Minting money from the Austen tenner
The Jane Austen £10 note has been circulating for only four months, but already its most collectible iterations are fetching inflated prices on eBay. Back in October, readers will recall, the Bank of England raised money for charity by auctioning off Austen tenners with some of the most desirable serial numbers. Now a slew of Austen notes with allegedly covetable characteristics – notes from early in the print run, notes with tiny printing errors, notes with serial numbers beginning with or ending with or incorporating the years of Austen’s birth (1775) and death (1817) – are available from sellers with presumably less altruistic motives.
My own personal Austen £10 note. Worth £10.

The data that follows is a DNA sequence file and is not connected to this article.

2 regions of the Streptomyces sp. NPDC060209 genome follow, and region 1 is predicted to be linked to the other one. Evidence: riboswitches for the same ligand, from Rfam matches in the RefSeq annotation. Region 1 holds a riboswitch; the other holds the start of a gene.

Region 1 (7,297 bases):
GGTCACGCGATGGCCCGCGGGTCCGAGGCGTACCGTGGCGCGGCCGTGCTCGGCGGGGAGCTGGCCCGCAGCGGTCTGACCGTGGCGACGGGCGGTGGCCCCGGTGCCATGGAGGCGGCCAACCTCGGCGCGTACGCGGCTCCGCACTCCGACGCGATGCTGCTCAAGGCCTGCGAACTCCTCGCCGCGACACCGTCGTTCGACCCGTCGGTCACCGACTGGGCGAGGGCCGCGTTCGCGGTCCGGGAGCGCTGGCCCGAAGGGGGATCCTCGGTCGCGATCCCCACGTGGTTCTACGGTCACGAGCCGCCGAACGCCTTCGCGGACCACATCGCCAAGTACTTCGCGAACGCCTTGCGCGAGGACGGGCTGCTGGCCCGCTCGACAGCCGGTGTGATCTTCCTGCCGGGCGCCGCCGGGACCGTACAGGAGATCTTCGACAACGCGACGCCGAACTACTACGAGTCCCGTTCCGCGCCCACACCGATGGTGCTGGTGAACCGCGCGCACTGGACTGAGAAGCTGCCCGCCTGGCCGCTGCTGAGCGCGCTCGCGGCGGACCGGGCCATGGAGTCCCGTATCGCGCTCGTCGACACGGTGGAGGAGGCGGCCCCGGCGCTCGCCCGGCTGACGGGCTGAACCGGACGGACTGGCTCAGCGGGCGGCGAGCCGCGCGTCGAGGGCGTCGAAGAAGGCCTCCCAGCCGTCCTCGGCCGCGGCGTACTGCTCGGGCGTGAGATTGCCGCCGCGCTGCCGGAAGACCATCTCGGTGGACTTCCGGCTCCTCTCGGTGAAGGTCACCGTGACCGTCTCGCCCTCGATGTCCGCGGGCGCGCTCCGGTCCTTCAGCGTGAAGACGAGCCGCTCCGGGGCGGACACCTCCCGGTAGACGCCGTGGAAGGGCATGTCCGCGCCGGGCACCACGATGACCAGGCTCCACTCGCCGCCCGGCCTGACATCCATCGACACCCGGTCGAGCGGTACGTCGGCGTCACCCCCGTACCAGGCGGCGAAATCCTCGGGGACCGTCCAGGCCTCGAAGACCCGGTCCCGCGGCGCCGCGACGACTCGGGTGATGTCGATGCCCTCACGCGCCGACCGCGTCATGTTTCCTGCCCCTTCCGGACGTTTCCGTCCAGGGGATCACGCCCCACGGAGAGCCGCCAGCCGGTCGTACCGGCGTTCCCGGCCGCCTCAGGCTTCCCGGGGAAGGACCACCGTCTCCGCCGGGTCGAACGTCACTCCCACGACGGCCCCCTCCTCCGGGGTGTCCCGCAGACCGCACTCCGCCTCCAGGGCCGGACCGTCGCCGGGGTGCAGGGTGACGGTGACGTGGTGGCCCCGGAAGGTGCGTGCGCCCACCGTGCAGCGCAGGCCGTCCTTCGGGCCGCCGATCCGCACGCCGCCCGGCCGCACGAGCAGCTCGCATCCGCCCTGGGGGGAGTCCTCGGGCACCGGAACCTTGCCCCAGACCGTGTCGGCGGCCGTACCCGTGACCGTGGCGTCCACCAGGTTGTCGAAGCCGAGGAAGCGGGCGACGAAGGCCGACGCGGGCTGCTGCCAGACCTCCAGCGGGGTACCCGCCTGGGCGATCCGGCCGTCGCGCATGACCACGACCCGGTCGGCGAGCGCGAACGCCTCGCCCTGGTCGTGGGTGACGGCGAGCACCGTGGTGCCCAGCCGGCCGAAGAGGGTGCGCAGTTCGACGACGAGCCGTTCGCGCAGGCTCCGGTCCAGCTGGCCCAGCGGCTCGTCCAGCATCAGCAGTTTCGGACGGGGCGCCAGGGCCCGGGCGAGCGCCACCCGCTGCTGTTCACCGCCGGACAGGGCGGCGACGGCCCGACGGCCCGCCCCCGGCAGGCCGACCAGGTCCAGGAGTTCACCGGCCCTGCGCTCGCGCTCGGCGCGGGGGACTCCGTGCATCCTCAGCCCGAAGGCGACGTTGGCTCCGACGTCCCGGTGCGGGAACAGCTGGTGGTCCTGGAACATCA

A few days ago, the UK’s Express newspaper reported that a seller on the British version of eBay had persuaded someone to pay £3,600 (nearly $5,000) for an Austen note with a serial number beginning with 1775. Don’t ask me how the super-valuable note differed appreciably from the Austen tenner with a 1775 serial number currently available on the site for £250 – and that one is a package deal with a note bearing an 1817 serial number. The psychology of collectors is a mystery to me, but hey -- everything is worth what somebody will pay for it, right? Not to worry if £3,600 is too much for you: Right now, Austen tenners seem to be available on UK eBay at almost every price point. You can pay a semi-staggering £490 premium for a note from the first print run, or a modest £1 markup for. . . a note from the first print run. (Go figure. I can’t tell the difference.) Or you can change a £20 note at your local pub and get two probably-perfectly-respectable Austen tenners for no premium at all. Up to you.